Elaine Stritch at Liberty Constructed by John Lahr. Reconstructed by Elaine Stritch. Directed by George C. Wolfe. Scenic Design by Riccardo Hernandez. Costume Design by Paul Tazewell. Lighting Design by Jules Fisher and Peggy Eisenhauer. Sound Design by Acme Sound Partners. Orchestrations by Jonathan Tunick. Music Direction by Rob Bowman.
Frugal theatergoers take note: Elaine Stritch At Liberty has arrived at the Neil Simon Theatre, and there is simply no bigger or better bang for your buck on Broadway.
Where else in town can you find someone that call sell a song like Ms. Stritch does? The boundless charisma and determination she displays in putting over numbers like "Zip," "Why Do the Wrong People Travel?" and "I'm Still Here" carries such force, you can almost hear every Broadway star wannabe sit up and say, "So that's how it should be done."
As an added benefit, you also get to experience the song she introduced in the 1947 revue Angel in the Wings that first made her star shine so brightly (it's called "Civilization"), as well as the Stephen Sondheim classic, "The Ladies Who Lunch," on the stage she first introduced it over thirty years ago. Of course, these unfailingly memorable moments are merely the icing on an already marvelously decadent cake. Rest assured, though, that Elaine Stritch At Liberty is far more than empty calories.
Above all, there's a powerful show here. Constructed by John Lahr - Ms. Stritch herself receives credit for "script reconstruction" - and directed by George C. Wolfe, the play itself seems as complete and fulfilling dramatically as any other currently on Broadway. The story follows Ms. Stritch from her Michigan upbringing to eventual Broadway stardom with all the promise and the pitfalls that lay in between. There are profoundly moving moments, there are humorous sidelines, there are unexpected plot twists, and a lot more... Whatever you most expect in a play, you'll find here.
The show is so tightly constructed, in fact, that even though the story is peppered with humorous and often insightful anecdotes about such personalities as Marlon Brando, Noel Coward, Ethel Merman, and Judy Garland, their inclusion never feels like gratuitous name-dropping. Stritch always makes you aware that she worked with these people and saw another side of them, and the show succeeds at painting them as characters as vibrant (and frequently as real) as the one she herself is playing.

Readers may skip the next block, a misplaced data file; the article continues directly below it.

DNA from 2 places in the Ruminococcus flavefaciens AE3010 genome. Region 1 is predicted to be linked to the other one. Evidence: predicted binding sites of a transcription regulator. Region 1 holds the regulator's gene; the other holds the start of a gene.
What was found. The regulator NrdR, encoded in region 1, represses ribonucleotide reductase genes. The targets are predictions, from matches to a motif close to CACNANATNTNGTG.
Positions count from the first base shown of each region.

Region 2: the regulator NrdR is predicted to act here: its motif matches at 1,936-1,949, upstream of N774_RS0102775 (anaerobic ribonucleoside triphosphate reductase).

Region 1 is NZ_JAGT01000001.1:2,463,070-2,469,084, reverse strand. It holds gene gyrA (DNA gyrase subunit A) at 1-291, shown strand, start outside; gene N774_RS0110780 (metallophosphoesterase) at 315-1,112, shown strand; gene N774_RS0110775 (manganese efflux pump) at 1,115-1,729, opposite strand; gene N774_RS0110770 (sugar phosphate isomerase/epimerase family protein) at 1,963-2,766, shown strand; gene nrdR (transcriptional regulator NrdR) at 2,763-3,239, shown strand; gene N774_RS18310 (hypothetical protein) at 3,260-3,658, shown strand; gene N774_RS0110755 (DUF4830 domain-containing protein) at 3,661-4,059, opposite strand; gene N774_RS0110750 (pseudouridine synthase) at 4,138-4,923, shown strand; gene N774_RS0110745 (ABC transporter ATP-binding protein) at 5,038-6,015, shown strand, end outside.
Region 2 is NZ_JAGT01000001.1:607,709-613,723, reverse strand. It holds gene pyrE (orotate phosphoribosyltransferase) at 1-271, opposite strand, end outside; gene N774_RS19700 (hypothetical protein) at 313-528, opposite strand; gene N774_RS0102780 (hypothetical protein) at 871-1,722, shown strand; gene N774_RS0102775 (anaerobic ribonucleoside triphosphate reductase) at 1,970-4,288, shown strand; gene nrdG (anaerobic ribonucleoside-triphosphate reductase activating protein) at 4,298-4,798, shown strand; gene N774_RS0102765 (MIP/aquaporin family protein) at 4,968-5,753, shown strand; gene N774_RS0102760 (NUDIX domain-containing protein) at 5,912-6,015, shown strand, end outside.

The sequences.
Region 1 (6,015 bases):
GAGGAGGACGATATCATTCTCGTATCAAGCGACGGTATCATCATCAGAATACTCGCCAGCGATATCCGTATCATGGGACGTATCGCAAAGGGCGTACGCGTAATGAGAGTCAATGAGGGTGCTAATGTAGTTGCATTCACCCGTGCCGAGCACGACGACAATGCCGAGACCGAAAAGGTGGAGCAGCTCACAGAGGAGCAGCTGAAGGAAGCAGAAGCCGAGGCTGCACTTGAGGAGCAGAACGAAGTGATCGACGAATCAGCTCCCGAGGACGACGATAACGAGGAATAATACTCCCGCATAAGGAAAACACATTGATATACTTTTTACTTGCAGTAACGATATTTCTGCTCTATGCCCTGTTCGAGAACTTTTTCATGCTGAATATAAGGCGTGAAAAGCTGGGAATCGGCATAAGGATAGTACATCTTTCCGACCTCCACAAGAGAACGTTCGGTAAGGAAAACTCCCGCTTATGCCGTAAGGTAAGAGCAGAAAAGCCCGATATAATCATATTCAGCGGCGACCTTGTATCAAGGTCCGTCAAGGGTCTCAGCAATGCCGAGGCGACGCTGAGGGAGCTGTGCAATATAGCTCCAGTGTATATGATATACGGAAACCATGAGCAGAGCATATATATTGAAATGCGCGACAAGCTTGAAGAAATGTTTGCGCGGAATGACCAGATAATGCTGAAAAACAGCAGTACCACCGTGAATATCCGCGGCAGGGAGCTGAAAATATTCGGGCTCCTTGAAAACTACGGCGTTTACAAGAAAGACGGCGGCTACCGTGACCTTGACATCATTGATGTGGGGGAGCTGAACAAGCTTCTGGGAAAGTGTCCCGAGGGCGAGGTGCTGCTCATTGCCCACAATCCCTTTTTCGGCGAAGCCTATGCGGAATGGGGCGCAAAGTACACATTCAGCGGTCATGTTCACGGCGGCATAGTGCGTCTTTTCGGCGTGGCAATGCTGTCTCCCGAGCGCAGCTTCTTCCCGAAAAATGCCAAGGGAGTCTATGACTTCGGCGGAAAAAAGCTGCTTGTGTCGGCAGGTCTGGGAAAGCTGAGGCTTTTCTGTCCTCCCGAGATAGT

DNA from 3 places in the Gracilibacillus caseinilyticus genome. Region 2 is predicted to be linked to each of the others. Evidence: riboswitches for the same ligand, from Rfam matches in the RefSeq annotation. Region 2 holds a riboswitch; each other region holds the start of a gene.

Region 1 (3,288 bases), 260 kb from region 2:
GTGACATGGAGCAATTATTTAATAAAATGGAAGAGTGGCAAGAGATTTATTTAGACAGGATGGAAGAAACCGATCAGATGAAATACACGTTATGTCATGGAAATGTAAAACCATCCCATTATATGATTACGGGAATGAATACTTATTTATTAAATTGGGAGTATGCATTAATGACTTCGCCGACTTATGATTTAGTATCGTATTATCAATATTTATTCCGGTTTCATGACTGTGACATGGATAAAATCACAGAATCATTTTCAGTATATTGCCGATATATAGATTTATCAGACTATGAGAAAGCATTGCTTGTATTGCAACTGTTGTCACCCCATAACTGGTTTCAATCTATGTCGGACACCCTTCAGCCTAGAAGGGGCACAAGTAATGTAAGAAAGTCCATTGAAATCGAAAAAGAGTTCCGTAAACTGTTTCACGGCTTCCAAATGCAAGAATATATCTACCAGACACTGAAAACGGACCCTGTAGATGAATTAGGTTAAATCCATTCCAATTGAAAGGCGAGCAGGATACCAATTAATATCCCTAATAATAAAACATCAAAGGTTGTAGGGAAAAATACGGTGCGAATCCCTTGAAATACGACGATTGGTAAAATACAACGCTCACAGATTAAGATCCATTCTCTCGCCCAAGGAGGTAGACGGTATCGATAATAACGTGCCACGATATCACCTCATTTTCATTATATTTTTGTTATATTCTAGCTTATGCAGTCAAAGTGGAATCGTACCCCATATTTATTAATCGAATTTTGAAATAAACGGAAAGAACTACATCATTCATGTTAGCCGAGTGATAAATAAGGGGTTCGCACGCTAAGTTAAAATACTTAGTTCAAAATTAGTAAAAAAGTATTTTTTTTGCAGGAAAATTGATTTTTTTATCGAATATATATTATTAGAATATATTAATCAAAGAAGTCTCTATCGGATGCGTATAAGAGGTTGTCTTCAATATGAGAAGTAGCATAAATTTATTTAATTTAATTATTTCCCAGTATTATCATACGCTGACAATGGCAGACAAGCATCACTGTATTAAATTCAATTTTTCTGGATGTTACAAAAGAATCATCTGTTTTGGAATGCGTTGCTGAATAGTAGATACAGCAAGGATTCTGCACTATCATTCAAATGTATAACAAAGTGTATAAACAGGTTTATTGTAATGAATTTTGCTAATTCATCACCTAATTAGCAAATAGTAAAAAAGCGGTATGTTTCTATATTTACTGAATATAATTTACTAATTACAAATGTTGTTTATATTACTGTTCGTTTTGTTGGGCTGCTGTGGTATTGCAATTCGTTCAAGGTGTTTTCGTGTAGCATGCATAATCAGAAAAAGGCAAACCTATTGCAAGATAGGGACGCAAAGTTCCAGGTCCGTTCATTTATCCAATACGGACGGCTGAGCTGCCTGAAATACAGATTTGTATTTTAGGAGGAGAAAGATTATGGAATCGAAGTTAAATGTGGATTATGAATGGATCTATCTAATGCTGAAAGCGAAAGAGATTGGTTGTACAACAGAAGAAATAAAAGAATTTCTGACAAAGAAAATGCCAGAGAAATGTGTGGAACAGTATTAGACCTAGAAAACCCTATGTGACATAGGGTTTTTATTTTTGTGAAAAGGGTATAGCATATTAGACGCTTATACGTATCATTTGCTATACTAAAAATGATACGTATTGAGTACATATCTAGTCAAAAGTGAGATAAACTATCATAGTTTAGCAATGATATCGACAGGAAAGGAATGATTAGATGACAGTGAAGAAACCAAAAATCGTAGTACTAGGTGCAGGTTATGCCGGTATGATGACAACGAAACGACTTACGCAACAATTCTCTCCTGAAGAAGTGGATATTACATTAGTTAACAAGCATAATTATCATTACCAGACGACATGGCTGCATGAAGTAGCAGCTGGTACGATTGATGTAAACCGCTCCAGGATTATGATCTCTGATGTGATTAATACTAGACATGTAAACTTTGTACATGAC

Whatever the show is presenting, it remains highly entertaining, engrossing, and forthright. But how could it not be with Stritch at its center? When she appears onstage for the first time carrying a chair, before beginning her story (with a most appropriate song, "There's No Business Like Show Business"), you know she's taking what she does seriously, and as becomes clear almost immediately, she always has. She's tough and to be reckoned with - you'll know that before too long as well.
Perhaps the most important thing you'll learn about Stritch during the course of the evening is what she'll come never come right out and say: She isn't capable of hiding much of herself onstage As she relates the story of the death of her husband, or of her painful relationship (and break up) with alcohol, you can see the tears form in her eyes and voice, but her joy is also yours at mastering a difficult lyric or winning the approval of Noel Coward. She may be playing her own life, but she does what any good actor must, and brings you into the scene with her, making everything she says as real and relevant to you as it must have been to her.
Dressed in a simple white shirt and black leggings by Paul Tazewell, and standing in front of a simple set (the work of Riccardo Hernandez) representing the backstage world so appropriate for her, she may threaten to disappear altogether. But even when the show dwells too much on her inner pain, the essential magic of Elaine Stritch At Liberty shines through, bringing a lofty overwhelming presence down to earth. But once the nine-piece band, led by Rob Bowman, and playing the music (with superbly zesty orchestrations by the great Jonathan Tunick) lets loose and Stritch opens her mouth to pierce through it with that one-of-a-kind voice, she is, once again, deliciously larger than life.
A good thing, too, for the audiences at the Neil Simon; when the show was playing its sold-out run at the Public Theater late last year, Ms. Stritch threatened to burst the walls apart with her sheer theatrical force. But rest assured the show has lost nothing in the move uptown, and has, in reality, gained quite a bit. Stritch fills out every inch of the stage and owns the house and audience from the get go.
Broadway is where she belongs, and it shows. It's her home, and let's all hope she remains where she belongs for many more years to come.